Kansas and Missouri senators on Friday urged the Obama administration to spend millions of dollars set aside for a new biohazard lab, despite continuing concerns about its risks.
Their pleas followed the release of a report by a special committee of the National Research Council. The study found that the Department of Homeland Security is still misjudging dangers at the proposed lab — known as the National Bio- and Agro-Defense Facility — planned for Manhattan, Kan.
The review committee said that Homeland Security used “questionable and inappropriate assumptions” when it calculated the chances of an infectious pathogen release from the lab at less than 1 percent over 50 years.
The committee, made up of scientists and academics, did not find that the lab was unsafe. Instead, it said the latest analysis of the lab’s risk was “inadequate in critical respects.”
But senators from Kansas and Missouri later downplayed those concerns, such as the accidental release of foot-and-mouth disease, calling them important but “academic and theoretical.”
In a letter to Homeland Security Secretary Janet Napolitano, U.S. Sens. Pat Roberts and Jerry Moran of Kansas and Claire McCaskill and Roy Blunt of Missouri urged the administration to release $90 million already appropriated for the project.
“Delays to the timeline only result in increased costs for contracts, labor and materials,” the senators wrote. “More importantly, delays result in an increased risk on our nation’s security.”
The biohazard lab, called NBAF for short, is now estimated to cost more than $1 billion. It would replace a similar but aging facility on Plum Island, New York. Some site work already has started on the K-State campus. Almost all of the costs have been paid for by the state of Kansas.
Opponents have criticized the proposal for years, claiming even a small pathogen release would have devastating, multibillion-dollar consequences for the Midwest’s cattle industry and the nation’s food supply. They said Friday’s committee report underscores just how little the government understands about the potential danger.
“This really questions the credibility of everything we’ve been told,” said Tom Manney with a group called No NBAF in Kansas.
In its first risk assessment in 2010, Homeland Security officials estimated a 70 percent chance of the release of infectious foot-and-mouth diseases from the facility over the first 50 years of its operation. Concerned about that conclusion, Congress ordered department officials to update their risk estimates this year.
In that updated analysis, Homeland Security reduced the release risk to less than 1 percent over 50 years. Congress then asked the special committee to review the department’s revised calculation and it released its findings Friday, concluding the 2012 estimate was better than the 2010 study, but still problematic.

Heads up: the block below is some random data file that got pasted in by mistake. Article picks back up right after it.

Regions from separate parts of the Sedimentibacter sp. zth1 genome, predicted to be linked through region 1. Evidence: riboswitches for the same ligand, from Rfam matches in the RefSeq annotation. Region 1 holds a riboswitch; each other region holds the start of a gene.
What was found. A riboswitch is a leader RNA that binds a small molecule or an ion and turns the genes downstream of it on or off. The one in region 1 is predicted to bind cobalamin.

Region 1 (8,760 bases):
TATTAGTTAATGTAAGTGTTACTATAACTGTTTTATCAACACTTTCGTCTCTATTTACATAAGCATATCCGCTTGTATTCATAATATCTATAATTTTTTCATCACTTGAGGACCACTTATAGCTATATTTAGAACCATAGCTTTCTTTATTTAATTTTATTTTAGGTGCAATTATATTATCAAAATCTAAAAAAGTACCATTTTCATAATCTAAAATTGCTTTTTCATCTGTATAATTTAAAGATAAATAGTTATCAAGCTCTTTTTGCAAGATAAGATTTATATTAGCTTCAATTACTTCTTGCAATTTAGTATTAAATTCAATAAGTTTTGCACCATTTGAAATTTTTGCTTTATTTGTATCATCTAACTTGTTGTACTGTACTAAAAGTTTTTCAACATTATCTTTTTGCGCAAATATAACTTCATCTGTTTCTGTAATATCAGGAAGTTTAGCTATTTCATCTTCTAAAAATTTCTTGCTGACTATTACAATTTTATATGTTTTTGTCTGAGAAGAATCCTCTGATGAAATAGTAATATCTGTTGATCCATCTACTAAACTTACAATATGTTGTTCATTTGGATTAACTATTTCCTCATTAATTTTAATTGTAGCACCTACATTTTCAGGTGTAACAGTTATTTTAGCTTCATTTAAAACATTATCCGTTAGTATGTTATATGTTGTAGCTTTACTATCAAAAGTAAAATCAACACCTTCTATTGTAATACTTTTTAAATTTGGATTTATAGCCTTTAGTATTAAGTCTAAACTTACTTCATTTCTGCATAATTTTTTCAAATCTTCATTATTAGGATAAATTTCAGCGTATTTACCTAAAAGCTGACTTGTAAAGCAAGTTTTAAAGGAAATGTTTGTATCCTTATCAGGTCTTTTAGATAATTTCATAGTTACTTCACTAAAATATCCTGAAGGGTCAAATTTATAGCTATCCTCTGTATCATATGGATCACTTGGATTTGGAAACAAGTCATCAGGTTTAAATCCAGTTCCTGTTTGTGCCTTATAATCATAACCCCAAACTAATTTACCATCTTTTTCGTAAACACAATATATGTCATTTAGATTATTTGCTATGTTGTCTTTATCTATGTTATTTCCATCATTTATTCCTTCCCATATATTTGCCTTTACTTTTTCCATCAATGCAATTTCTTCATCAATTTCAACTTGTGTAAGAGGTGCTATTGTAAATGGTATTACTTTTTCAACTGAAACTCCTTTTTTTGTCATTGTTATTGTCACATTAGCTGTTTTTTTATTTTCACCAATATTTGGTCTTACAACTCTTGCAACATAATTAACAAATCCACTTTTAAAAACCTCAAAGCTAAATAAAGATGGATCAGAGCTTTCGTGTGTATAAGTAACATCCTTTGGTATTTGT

In the 2010 report, for example, Homeland Security said the most likely way pathogens would escape the lab would be through contaminated objects and from employees accidentally breathing in pathogens.
In the 2012 report, however, Homeland Security found that an accidental release from tornadoes or earthquakes is more likely — and since the facility’s design has been hardened, the overall chance of a catastrophic release had been dramatically reduced.
But the review committee said that conclusion was flawed in part because it overestimated the chances of a tornado or earthquake while downplaying the possibility of accidental releases from worker error.
“The committee finds that the extremely low probabilities of release are based on overly optimistic and unsupported estimates of human error rates,” according to the report.
Still the committee found that the basic design of the lab appears to be sound and that there is a “critical” need for a food safety facility.
Homeland Security officials did not respond to requests for comment.
U.S. Rep. Tim Bishop, a New York Democrat whose district includes Plum Island, said the latest report shows that the Kansas facility is “unacceptably risky” and should be delayed. In a statement aimed in part at the conservative Kansas congressional delegation, Bishop also called federal spending on the lab an unacceptable “stealth earmark.”
But there were no indications that state lawmakers such as Gov. Sam Brownback were backing away from their support of NBAF, which they have pursued for years.
“The Department of Homeland Security has developed a sound design for NBAF in Manhattan (Kan.),” Brownback said in a statement released by his office.
The House recently approved spending another $75 million for the facility. But the Obama administration has proposed slower spending on the lab, citing safety concerns and the size of the federal deficit.
Meanwhile, a separate committee of the National Research Council is studying the need for an animal research laboratory in the United States and possible scientific alternatives.
Its report is expected later this year.